As first-grade students, Leona Tate, Gail Etienne, and Tessie Prevost made history on November 14, 1960, as the first African American students to attend McDonogh 19 Elementary School. Today, they lend their names to the Tate, Etienne, Prevost (TEP) Center, an exhibit space, social justice education center, and senior housing facility that has acquired the McDonogh 19 school building and will open its doors in spring 2021. In commemoration of the 60th anniversary of New Orleans school desegregation, THNOC has announced an initiative to work with the Leona Tate Foundation for Change and the TEP Center to create educational programs over the course of the coming year.

In addition, THNOC is offering its members at the Merieult Society level and up–those who give $100 or more–the option to designate $50 toward the Leona Tate Foundation for Change and the TEP Center

Tessie Prevost is shown outside of McDonogh 19 Elementary School in November 1960. The building is now home to the TEP Center. (The Jules Cahn Collection at THNOC, 1996.123.1.107)

“These students made history and brought positive change to the community, and we are proud to help tell their story through our programs and holdings, which include Leona Tate’s personal donations and other materials related to the school-desegregation fight,” said THNOC President and CEO Daniel Hammer.  

On the same day that Ruby Bridges desegregated the nearby William Frantz Elementary School, Tate, Etienne, and Prevost—all age 6–were undergoing the same experience at McDonogh 19. The city of New Orleans will stage a proclamation ceremony for the “New Orleans Four” at 9 a.m. Saturday, November 14, at Gallier Hall, 545 St. Charles Avenue. Due to COVID-19 distancing requirements, the ceremony is not open to the public. The TEP Center is instead inviting the public to participate in an online tribute to the New Orleans Four. Find more information at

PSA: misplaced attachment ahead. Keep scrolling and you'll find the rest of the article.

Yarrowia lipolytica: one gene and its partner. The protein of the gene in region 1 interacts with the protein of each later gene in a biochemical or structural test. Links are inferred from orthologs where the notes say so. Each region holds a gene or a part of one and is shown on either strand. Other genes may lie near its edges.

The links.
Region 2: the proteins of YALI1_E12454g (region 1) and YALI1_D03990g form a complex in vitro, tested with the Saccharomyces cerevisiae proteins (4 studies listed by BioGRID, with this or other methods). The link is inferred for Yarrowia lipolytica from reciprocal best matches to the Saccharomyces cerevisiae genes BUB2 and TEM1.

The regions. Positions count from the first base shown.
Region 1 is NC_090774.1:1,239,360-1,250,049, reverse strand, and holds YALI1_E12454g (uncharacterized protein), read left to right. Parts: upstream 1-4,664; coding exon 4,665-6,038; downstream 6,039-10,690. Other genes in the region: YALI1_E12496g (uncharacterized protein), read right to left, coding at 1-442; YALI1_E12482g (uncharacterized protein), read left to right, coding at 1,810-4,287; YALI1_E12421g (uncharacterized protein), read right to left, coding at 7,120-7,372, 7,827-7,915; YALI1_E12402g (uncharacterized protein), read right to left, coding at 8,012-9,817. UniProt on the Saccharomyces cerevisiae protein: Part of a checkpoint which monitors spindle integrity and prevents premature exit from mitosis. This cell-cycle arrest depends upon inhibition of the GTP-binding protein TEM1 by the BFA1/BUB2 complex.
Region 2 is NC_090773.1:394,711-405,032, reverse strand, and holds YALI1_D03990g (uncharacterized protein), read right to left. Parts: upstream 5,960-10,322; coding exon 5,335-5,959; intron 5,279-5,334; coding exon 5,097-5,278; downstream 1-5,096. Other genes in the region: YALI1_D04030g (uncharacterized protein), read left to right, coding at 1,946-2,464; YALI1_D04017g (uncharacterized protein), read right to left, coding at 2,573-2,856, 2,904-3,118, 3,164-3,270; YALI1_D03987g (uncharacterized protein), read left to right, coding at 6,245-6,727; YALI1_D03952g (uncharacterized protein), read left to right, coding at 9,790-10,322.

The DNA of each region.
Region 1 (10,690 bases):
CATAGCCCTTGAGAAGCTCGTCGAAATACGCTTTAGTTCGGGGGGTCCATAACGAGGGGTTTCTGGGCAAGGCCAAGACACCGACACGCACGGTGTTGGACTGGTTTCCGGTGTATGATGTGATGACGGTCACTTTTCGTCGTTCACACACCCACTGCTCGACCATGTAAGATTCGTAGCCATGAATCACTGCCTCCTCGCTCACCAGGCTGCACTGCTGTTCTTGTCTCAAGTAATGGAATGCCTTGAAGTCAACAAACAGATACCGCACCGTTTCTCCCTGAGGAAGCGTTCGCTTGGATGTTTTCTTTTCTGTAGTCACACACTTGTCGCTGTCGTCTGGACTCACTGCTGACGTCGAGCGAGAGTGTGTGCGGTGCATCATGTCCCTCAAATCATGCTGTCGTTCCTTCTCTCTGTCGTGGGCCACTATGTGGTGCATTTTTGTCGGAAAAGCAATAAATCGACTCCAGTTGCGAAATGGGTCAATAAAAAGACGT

In November of 1960, six years after the US Supreme Court’s ruling in Brown v. Board of Education found segregation by race in public education to be unconstitutional, New Orleans’s public schools began the process of integration. (Video from THNOC's NOLA Resistance Oral History Project)

Explore the history

Starting in 1990, Tate and The Historic New Orleans Collection have worked together to preserve and share artifacts and memories that tell the story of the historic events of November 14, 1960, and the days beyond. Among the current THNOC resources and for those wishing to learn more about Leona Tate and her fellow students in their role as civil rights pioneers are:  

  • Oral histories recorded by Leona Tate, Tessie Prevost Williams, and Gail Etiénne-Stripling are part of the NOLA Resistance Oral History Project, a resource for educators and students for study of the New Orleans civil rights story. 
  • A video excerpt of Leona Tate’s oral history recalling her experiences on November 14, 1960.
  • A trove of holiday greeting cards from around the country that were mailed to the girls in the days following national news coverage of their ordeal at the schools.
  • An online lesson plan for educators that features testimony from Tate, Etiénne-Stripling, and Prevost, along with more stories from NOLA Resistance.

Support the mission

To designate $50 of your THNOC membership contribution to the TEP Center, select this option when you join or renew your membership. Only members at the Merieult Society level and above—a minimum contribution of $100—can participate. If you would like to learn more about the TEP Center, please visit their website at

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